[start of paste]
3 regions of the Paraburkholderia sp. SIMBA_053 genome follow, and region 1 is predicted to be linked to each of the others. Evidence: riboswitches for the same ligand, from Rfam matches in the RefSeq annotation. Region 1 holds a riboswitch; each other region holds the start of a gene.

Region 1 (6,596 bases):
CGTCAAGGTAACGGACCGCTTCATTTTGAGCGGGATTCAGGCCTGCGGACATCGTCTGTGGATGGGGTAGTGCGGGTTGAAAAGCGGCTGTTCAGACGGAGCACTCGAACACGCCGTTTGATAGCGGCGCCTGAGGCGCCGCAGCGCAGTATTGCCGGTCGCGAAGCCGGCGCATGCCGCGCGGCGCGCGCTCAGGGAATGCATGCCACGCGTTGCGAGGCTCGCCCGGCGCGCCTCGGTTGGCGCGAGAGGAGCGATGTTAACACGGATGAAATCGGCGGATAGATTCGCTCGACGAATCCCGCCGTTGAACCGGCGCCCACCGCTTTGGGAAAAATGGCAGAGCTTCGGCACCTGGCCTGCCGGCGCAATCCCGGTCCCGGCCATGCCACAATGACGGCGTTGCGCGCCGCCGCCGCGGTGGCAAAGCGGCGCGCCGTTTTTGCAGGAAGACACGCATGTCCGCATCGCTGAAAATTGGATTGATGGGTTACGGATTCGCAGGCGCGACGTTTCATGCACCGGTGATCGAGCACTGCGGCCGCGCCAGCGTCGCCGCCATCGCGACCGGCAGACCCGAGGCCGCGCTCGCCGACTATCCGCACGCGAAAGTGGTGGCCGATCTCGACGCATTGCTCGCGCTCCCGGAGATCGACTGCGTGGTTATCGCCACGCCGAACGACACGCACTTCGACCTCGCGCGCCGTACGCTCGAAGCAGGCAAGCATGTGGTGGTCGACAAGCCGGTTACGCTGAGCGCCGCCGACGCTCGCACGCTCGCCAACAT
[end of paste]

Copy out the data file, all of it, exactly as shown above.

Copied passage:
3 regions of the Paraburkholderia sp. SIMBA_053 genome follow, and region 1 is predicted to be linked to each of the others. Evidence: riboswitches for the same ligand, from Rfam matches in the RefSeq annotation. Region 1 holds a riboswitch; each other region holds the start of a gene.

Region 1 (6,596 bases):
CGTCAAGGTAACGGACCGCTTCATTTTGAGCGGGATTCAGGCCTGCGGACATCGTCTGTGGATGGGGTAGTGCGGGTTGAAAAGCGGCTGTTCAGACGGAGCACTCGAACACGCCGTTTGATAGCGGCGCCTGAGGCGCCGCAGCGCAGTATTGCCGGTCGCGAAGCCGGCGCATGCCGCGCGGCGCGCGCTCAGGGAATGCATGCCACGCGTTGCGAGGCTCGCCCGGCGCGCCTCGGTTGGCGCGAGAGGAGCGATGTTAACACGGATGAAATCGGCGGATAGATTCGCTCGACGAATCCCGCCGTTGAACCGGCGCCCACCGCTTTGGGAAAAATGGCAGAGCTTCGGCACCTGGCCTGCCGGCGCAATCCCGGTCCCGGCCATGCCACAATGACGGCGTTGCGCGCCGCCGCCGCGGTGGCAAAGCGGCGCGCCGTTTTTGCAGGAAGACACGCATGTCCGCATCGCTGAAAATTGGATTGATGGGTTACGGATTCGCAGGCGCGACGTTTCATGCACCGGTGATCGAGCACTGCGGCCGCGCCAGCGTCGCCGCCATCGCGACCGGCAGACCCGAGGCCGCGCTCGCCGACTATCCGCACGCGAAAGTGGTGGCCGATCTCGACGCATTGCTCGCGCTCCCGGAGATCGACTGCGTGGTTATCGCCACGCCGAACGACACGCACTTCGACCTCGCGCGCCGTACGCTCGAAGCAGGCAAGCATGTGGTGGTCGACAAGCCGGTTACGCTGAGCGCCGCCGACGCTCGCACGCTCGCCAACAT